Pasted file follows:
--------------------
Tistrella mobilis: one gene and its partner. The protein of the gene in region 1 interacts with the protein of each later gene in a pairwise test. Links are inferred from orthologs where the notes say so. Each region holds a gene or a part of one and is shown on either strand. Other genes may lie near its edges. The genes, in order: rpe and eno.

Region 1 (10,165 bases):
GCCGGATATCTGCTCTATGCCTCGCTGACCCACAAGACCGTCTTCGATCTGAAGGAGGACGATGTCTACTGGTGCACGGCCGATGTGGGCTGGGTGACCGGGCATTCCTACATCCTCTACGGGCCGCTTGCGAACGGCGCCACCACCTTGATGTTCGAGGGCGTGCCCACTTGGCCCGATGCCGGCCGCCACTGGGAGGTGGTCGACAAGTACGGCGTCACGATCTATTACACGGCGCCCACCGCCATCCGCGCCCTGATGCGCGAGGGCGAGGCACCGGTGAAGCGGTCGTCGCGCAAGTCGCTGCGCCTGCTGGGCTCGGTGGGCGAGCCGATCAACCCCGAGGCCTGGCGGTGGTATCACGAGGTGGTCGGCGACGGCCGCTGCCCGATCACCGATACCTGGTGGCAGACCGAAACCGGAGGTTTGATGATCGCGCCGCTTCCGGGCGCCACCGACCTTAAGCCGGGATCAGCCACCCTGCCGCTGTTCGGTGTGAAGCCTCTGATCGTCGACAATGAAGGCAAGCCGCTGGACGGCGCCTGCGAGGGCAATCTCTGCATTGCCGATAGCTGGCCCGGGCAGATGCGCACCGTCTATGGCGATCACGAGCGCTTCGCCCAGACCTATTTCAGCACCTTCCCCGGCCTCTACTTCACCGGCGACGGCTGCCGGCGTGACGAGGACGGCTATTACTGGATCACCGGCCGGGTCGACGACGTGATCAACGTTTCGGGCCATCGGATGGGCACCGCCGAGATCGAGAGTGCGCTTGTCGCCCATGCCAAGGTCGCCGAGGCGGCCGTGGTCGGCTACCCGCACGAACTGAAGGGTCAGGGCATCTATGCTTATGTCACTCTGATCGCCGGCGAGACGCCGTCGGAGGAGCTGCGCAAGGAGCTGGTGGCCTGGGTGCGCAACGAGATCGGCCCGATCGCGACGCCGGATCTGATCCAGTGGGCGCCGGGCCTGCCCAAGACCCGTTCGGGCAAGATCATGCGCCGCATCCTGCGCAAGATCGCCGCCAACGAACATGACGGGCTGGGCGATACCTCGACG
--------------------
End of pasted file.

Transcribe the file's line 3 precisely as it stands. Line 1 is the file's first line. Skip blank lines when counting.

GCCGGATATCTGCTCTATGCCTCGCTGACCCACAAGACCGTCTTCGATCTGAAGGAGGACGATGTCTACTGGTGCACGGCCGATGTGGGCTGGGTGACCGGGCATTCCTACATCCTCTACGGGCCGCTTGCGAACGGCGCCACCACCTTGATGTTCGAGGGCGTGCCCACTTGGCCCGATGCCGGCCGCCACTGGGAGGTGGTCGACAAGTACGGCGTCACGATCTATTACACGGCGCCCACCGCCATCCGCGCCCTGATGCGCGAGGGCGAGGCACCGGTGAAGCGGTCGTCGCGCAAGTCGCTGCGCCTGCTGGGCTCGGTGGGCGAGCCGATCAACCCCGAGGCCTGGCGGTGGTATCACGAGGTGGTCGGCGACGGCCGCTGCCCGATCACCGATACCTGGTGGCAGACCGAAACCGGAGGTTTGATGATCGCGCCGCTTCCGGGCGCCACCGACCTTAAGCCGGGATCAGCCACCCTGCCGCTGTTCGGTGTGAAGCCTCTGATCGTCGACAATGAAGGCAAGCCGCTGGACGGCGCCTGCGAGGGCAATCTCTGCATTGCCGATAGCTGGCCCGGGCAGATGCGCACCGTCTATGGCGATCACGAGCGCTTCGCCCAGACCTATTTCAGCACCTTCCCCGGCCTCTACTTCACCGGCGACGGCTGCCGGCGTGACGAGGACGGCTATTACTGGATCACCGGCCGGGTCGACGACGTGATCAACGTTTCGGGCCATCGGATGGGCACCGCCGAGATCGAGAGTGCGCTTGTCGCCCATGCCAAGGTCGCCGAGGCGGCCGTGGTCGGCTACCCGCACGAACTGAAGGGTCAGGGCATCTATGCTTATGTCACTCTGATCGCCGGCGAGACGCCGTCGGAGGAGCTGCGCAAGGAGCTGGTGGCCTGGGTGCGCAACGAGATCGGCCCGATCGCGACGCCGGATCTGATCCAGTGGGCGCCGGGCCTGCCCAAGACCCGTTCGGGCAAGATCATGCGCCGCATCCTGCGCAAGATCGCCGCCAACGAACATGACGGGCTGGGCGATACCTCGACG